Basically, it can be described that the theological arguments presented by both Johnson and Collins have a close relationship since they put emphasis on the significance of God as a supernatural being. Both scholars are of the opinion that seeking God is one of the most important requirement that a human being is required to pursue. Johnson says that the mystery of finding God is not only greater, but it is always nearer to the needs of human beings. In classical theism, the urge to find God continues to become greater, despite the fact that this journey begun years ago. Movements such as “the Reformation, the Renaissance, and the Enlightenment” made the seeking for God to take a deep root, and” it flowered into a “culture that was recognizable modern and secular.” Both religious scientists have played a critical role in analyzing the path people have taken towards seeking God and finding his intention for people in this world.
Whereas Collins has based most of his findings on theology and related them to science, it is evident some of the theological findings presented by Johnson also have a close relationship to science. For instance, Johnson says, “scientifically, rapid advances in discoveries about the natural world provided empirical explanations for events, leading to a pragmatic mentality rather than one oriented to supernatural causes.” It is important to note that from this cause, Johnson puts emphasis on the natural world, as well as other advancement in the technological innovations that resulted to a control over nature. Johnson argues that the mystery of God continues to become greater, and the starting point is the presence of humans. The ideology of God begins with the natural world. However, Johnson argues that the “whither of human self-transcendence is and must remain incomprehensible in depth and breadth, forever.” This is because it is not possible for human being to fathom the significance of God, and it is not possible to reach the depth of exploration. The significance of the quest for God is so deep such that human beings do not have the capacity of comprehending him.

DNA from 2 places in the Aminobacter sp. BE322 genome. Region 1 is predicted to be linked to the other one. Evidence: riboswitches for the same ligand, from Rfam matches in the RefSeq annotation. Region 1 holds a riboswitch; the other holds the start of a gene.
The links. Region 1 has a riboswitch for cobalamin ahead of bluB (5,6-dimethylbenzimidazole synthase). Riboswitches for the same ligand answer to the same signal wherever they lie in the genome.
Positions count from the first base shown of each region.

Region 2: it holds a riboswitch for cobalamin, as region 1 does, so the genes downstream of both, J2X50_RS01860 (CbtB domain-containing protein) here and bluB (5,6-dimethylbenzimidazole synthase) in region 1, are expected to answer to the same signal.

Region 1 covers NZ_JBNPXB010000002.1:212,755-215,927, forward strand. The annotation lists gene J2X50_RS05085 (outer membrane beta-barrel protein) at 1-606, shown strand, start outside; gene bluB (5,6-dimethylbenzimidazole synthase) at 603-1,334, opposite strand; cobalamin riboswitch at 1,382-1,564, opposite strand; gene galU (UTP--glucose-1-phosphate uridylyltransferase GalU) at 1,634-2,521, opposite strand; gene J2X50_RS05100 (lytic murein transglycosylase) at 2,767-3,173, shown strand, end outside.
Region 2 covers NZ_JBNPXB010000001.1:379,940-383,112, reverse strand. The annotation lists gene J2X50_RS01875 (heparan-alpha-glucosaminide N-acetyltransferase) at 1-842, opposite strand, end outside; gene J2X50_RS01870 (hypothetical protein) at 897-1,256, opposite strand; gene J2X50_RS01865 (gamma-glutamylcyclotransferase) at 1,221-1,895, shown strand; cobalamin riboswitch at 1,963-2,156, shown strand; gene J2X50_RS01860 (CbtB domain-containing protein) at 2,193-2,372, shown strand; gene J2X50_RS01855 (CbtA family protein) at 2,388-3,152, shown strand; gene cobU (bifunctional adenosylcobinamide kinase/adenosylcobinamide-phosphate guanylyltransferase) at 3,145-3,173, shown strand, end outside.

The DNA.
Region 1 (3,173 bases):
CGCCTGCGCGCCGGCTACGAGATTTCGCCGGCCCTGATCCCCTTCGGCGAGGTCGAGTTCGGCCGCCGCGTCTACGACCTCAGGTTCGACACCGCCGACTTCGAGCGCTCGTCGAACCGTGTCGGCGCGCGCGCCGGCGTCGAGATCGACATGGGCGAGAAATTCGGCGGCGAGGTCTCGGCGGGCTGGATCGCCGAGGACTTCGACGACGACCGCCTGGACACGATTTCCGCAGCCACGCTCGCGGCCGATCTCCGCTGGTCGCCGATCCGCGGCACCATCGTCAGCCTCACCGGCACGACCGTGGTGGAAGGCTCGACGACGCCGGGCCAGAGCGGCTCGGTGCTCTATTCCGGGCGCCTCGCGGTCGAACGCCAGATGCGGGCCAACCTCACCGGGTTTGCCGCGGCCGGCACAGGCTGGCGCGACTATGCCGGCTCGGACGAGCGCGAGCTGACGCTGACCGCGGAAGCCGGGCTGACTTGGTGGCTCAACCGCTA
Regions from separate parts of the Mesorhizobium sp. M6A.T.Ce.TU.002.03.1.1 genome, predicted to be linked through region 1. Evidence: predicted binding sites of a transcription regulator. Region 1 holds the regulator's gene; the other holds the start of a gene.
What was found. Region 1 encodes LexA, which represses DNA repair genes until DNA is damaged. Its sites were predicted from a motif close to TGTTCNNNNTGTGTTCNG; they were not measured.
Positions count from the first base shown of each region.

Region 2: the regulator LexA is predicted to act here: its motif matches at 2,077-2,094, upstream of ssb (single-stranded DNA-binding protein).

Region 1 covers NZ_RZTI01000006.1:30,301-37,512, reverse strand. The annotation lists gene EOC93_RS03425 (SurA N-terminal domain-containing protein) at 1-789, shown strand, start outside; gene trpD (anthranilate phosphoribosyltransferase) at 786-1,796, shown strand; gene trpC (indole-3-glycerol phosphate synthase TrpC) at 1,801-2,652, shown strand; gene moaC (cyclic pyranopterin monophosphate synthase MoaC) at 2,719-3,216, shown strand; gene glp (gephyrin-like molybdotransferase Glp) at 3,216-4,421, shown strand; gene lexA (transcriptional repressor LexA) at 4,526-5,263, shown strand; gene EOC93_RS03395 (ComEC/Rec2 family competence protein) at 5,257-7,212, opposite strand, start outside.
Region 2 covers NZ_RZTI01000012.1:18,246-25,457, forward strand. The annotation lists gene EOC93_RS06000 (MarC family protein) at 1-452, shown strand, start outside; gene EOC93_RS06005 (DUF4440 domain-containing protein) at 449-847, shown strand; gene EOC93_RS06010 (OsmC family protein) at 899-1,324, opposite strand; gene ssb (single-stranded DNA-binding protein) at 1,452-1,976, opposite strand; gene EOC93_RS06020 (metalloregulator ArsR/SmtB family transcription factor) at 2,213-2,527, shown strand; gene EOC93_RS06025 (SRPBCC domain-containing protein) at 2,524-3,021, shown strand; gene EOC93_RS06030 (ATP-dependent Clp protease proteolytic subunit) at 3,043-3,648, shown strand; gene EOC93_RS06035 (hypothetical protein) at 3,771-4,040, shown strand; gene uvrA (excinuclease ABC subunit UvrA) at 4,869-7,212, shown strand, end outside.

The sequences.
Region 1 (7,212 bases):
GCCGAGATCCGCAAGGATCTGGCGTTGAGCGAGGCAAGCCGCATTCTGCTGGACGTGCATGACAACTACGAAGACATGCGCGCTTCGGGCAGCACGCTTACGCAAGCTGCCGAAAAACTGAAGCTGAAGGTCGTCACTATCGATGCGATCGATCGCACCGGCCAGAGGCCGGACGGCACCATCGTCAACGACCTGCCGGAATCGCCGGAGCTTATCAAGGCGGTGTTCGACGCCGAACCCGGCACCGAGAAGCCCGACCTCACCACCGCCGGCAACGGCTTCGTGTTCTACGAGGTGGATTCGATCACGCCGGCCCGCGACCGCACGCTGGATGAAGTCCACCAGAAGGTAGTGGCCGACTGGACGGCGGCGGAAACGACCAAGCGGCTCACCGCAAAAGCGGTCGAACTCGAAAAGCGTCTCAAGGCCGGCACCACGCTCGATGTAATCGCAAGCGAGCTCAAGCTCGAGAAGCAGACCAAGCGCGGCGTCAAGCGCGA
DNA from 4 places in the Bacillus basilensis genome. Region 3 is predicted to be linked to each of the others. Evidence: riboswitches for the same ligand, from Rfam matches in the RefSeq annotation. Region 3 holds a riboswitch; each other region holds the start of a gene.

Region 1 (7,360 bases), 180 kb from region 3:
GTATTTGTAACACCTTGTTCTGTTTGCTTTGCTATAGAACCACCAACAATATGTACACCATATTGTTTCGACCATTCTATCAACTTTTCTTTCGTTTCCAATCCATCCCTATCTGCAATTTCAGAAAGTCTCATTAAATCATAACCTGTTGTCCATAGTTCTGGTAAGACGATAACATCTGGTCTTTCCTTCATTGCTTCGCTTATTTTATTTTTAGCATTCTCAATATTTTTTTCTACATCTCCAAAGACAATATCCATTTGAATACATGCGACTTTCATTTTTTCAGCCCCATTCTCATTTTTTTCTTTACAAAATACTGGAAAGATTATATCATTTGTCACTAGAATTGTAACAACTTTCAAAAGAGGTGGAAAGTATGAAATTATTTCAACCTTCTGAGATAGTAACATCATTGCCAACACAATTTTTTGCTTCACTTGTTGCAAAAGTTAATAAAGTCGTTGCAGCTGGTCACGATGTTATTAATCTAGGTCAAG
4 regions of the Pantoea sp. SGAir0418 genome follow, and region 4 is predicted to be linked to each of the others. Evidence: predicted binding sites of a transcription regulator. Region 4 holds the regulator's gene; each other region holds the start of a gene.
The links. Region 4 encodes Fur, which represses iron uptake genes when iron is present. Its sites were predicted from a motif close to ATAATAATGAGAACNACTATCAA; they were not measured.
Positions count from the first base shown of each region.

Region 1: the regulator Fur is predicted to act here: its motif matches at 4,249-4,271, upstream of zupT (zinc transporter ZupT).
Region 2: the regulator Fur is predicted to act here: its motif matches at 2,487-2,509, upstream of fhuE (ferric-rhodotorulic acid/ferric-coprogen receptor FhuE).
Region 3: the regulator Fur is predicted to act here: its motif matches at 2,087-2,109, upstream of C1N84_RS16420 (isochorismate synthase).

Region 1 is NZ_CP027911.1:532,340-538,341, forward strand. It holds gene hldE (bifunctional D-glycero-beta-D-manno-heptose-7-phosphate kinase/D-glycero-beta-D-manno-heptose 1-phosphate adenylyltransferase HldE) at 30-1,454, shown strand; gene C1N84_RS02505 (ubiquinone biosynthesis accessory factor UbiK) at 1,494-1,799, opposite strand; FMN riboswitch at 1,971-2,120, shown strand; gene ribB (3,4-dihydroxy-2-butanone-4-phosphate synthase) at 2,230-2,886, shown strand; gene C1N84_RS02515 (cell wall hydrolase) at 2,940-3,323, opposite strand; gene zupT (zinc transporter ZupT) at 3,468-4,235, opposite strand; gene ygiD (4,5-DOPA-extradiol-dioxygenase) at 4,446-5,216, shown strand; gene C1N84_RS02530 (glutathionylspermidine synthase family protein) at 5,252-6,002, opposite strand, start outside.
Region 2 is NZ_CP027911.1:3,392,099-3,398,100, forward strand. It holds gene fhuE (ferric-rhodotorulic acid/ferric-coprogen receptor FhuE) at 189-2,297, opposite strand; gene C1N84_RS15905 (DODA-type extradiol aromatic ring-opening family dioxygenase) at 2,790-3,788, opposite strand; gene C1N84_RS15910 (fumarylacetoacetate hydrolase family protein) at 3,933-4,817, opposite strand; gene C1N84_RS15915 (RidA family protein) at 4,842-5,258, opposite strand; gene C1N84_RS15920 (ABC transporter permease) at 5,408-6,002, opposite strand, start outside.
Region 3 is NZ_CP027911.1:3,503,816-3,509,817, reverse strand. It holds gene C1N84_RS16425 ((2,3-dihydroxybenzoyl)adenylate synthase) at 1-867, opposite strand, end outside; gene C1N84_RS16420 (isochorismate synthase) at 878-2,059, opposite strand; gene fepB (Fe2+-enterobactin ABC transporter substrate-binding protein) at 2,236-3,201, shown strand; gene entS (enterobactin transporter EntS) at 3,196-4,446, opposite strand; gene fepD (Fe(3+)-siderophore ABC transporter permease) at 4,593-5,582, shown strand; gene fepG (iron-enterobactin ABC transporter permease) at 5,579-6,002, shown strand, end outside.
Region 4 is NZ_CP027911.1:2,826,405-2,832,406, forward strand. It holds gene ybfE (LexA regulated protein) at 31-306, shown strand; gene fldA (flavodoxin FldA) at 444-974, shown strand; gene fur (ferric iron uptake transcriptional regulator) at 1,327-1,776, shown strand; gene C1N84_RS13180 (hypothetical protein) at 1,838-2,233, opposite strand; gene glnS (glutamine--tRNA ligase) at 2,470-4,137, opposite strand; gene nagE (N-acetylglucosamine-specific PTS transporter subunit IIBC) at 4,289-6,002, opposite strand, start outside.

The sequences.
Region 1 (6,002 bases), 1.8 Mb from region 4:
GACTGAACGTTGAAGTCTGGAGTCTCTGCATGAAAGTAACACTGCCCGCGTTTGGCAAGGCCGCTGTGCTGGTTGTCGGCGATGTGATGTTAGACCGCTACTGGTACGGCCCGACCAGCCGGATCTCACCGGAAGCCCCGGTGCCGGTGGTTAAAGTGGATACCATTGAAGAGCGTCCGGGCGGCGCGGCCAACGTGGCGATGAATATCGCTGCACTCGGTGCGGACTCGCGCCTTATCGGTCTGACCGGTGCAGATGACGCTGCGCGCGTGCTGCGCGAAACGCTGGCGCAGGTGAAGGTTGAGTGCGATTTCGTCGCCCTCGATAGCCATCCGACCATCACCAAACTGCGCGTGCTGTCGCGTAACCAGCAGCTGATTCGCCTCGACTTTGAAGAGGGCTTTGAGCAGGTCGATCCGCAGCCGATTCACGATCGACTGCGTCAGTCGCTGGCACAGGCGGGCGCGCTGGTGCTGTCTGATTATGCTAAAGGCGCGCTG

Collins then comes with the final arguments by arguing that theistic evolution is a science in harmony. He argues that there is a huge possibility that if theistic evolution is given enough publicity, it can become more popular than the divisive creationists as well as ID advocates. Collins argues that theistic evolution tends to have a more consistent and satisfying synthesis of science and faith which provides him with a better opportunity of knowing and understanding God. He also adds that such a viewpoint tends to prevent certain pitfalls such as arguments of ‘God of the gaps’ which concern issues associated with science and faith. It is important to note that although Collins paid huge tribute to science, he believes in the presence of a Christian theistic evolution and a divine God.